Making a Point: The Point of Making

Jon Buck, Making a Point Cover

Link to Making a Point: The Point of Making Gallery

This exhibition, while not quite a retrospective, nonetheless had the objective of reviewing the way my work has evolved over more than thirty years. By examining some of the thinking behind and its relationship to the processes that created these images, it may have helped give them a context to better understand just how they relate to each other.

The development of digital photography has had the potential to make technically competent photographers of us all but there must be those who mourn the magic of the slower, almost alchemical process of a ghostly image gradually materialising through the murk of a bath of developing fluid. For me there is something of the same mystery when as a sculptor the tangible reality of aspiration gradually materialises and takes form in front of me. It is a synthesis of eye, hand and mind interacting with material and process that I for one would not want to forego. It is a process that is capable of producing something dynamically new to the world, an artefact in its own right and yet at the same time an ambiguous object capable of a number of different interpretations both cerebral and emotional. Art made through the dialogue between hand, eye and mind gives the artist an opportunity to stumble across signals that have the potential to have a profoundly moving effect upon us. These signals have the propensity to act as sensual prompts to the viewer’s own sensibilities, rather than simply being a narrative of the artist’s personal egocentricities. The search to find these symbolic triggers in making art is age-old and if we look back across time and place it is the schematic composition that is the norm rather than the exception. As in all art, the maker always needs to look back before moving forward.

Our collective response to certain shapes could be a result of universal codes that lie deep within our neurological architecture. After all, we also all respond intuitively to other stimuli: certain smells, sounds or tastes are collectively agreed to evoke a sense of pleasure. We call these stimuli ‘beautiful’ because they chime precisely with our internal organisational processes.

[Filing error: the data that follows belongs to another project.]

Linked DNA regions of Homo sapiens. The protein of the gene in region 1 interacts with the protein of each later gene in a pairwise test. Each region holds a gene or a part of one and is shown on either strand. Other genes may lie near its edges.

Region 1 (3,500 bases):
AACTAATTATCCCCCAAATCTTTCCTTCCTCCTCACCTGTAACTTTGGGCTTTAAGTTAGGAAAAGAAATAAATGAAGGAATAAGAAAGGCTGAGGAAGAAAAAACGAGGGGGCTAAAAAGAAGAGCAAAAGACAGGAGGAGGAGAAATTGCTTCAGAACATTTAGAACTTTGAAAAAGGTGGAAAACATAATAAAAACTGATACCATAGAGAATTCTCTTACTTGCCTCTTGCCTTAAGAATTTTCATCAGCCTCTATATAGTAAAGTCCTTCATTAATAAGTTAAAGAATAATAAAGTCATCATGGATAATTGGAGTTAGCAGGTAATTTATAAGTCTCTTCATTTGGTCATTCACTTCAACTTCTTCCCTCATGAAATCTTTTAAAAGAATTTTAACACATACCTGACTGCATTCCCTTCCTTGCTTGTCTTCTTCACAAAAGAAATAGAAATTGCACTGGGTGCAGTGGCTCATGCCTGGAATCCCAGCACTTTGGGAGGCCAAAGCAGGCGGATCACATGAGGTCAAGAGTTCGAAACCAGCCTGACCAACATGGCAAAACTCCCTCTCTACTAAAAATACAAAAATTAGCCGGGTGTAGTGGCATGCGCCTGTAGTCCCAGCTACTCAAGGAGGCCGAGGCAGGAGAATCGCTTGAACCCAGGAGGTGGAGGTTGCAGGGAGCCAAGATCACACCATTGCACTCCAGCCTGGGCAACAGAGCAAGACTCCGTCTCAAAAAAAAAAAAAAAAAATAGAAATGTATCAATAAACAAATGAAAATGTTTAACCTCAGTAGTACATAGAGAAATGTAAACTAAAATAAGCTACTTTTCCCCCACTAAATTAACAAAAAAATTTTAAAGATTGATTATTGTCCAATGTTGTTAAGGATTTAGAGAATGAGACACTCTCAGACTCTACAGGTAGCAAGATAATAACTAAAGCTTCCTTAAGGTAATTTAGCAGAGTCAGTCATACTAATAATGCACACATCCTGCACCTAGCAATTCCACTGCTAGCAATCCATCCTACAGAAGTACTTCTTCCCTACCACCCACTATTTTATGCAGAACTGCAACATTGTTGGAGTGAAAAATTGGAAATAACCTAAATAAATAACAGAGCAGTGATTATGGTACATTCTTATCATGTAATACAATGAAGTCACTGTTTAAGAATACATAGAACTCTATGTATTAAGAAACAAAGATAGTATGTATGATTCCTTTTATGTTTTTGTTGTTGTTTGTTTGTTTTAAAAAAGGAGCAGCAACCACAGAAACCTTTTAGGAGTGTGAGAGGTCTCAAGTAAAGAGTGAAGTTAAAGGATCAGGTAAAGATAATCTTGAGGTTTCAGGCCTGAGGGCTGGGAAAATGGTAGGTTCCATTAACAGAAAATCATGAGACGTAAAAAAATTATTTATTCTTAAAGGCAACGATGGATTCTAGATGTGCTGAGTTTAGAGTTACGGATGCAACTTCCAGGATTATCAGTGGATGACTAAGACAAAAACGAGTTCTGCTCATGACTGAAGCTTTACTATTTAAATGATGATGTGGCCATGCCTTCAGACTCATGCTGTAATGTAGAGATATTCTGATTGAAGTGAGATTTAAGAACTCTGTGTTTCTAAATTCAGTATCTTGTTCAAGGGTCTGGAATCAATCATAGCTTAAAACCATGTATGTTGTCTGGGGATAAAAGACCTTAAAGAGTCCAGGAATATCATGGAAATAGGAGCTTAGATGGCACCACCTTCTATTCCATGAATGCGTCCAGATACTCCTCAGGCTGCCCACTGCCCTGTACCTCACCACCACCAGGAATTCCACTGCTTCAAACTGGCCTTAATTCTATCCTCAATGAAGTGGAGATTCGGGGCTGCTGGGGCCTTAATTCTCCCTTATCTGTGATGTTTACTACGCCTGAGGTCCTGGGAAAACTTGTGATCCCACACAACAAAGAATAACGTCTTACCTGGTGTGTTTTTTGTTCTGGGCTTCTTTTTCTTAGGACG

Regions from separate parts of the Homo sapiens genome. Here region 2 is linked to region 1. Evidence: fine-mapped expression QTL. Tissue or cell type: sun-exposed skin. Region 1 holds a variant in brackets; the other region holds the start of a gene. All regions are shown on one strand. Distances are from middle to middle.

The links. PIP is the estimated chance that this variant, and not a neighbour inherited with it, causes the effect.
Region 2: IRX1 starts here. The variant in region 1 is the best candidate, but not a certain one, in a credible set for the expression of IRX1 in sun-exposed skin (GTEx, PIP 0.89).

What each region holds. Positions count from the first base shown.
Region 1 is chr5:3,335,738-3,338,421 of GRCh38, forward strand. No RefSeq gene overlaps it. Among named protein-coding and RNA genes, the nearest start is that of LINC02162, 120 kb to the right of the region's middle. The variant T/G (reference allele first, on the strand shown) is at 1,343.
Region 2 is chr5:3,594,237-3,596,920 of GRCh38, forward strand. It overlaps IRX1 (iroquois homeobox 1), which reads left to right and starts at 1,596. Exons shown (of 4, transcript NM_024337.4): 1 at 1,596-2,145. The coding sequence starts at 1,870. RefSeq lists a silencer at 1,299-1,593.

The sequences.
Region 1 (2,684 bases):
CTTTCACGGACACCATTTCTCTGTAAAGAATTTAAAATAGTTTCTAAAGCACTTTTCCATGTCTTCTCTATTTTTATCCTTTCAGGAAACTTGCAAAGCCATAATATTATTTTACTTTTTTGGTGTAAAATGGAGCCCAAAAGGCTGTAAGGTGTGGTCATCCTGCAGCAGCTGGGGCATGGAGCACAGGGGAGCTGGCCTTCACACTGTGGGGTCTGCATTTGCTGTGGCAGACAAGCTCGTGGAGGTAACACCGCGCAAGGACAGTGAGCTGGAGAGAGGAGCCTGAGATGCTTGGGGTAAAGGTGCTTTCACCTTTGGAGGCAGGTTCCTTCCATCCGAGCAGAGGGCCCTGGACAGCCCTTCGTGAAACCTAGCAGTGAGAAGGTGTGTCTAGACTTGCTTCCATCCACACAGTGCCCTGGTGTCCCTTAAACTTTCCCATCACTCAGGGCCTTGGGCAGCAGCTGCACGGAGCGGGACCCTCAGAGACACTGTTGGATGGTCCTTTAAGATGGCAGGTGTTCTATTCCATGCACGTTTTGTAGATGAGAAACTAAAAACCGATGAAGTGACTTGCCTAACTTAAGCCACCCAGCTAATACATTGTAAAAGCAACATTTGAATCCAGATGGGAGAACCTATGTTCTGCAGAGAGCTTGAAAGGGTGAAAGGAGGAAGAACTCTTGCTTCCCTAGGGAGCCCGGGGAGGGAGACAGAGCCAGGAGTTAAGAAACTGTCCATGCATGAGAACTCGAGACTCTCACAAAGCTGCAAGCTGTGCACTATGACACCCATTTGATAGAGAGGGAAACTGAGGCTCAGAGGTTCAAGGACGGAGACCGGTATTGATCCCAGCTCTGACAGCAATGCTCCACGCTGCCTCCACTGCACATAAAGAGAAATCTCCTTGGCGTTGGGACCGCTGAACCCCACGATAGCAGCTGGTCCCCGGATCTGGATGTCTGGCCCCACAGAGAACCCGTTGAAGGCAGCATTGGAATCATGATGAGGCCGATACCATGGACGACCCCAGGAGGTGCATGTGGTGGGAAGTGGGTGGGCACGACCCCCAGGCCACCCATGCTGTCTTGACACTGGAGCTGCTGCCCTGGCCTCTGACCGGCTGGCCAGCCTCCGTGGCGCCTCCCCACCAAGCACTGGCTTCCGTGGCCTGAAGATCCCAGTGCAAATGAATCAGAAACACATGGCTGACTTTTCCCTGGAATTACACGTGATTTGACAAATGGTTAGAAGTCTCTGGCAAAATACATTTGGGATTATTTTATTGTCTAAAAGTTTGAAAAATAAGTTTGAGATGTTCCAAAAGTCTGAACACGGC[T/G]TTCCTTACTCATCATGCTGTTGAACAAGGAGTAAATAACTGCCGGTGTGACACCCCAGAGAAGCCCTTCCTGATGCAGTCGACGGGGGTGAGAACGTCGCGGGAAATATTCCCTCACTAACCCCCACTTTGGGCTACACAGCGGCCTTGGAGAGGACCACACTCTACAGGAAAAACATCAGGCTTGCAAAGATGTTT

The human history of art has created a culture of symbols that elicit a response no less efficiently than Nature’s signals to animals. There have been many scholars and researchers who have recognised this phenomenon. In renowned ethologist Niko Tinbergen words:

“The natural situation is not always optimal”.

‘The Study of Instinct’, 1951,Oxford University Press

Sculpture that merely displays reality or mechanically mimics it does not have the condensed metaphoric language of the made object with which to evoke a heightened emotional response. One can admire the slavish copy of reality, one can be intellectually entertained by a conceptual idea of reality isolated from its context, but the object formed by a raid on the unconscious through the process of making moves us more profoundly and connects us with what can only be called the essential human experience – that is if we are lucky.

In the words attributed to Virginia Wolf:

“Art is not a copy of the real world; one of the damn things is enough!”

‘The Philosopher’s Dog’, Raimond Gaita, 2003, Routledge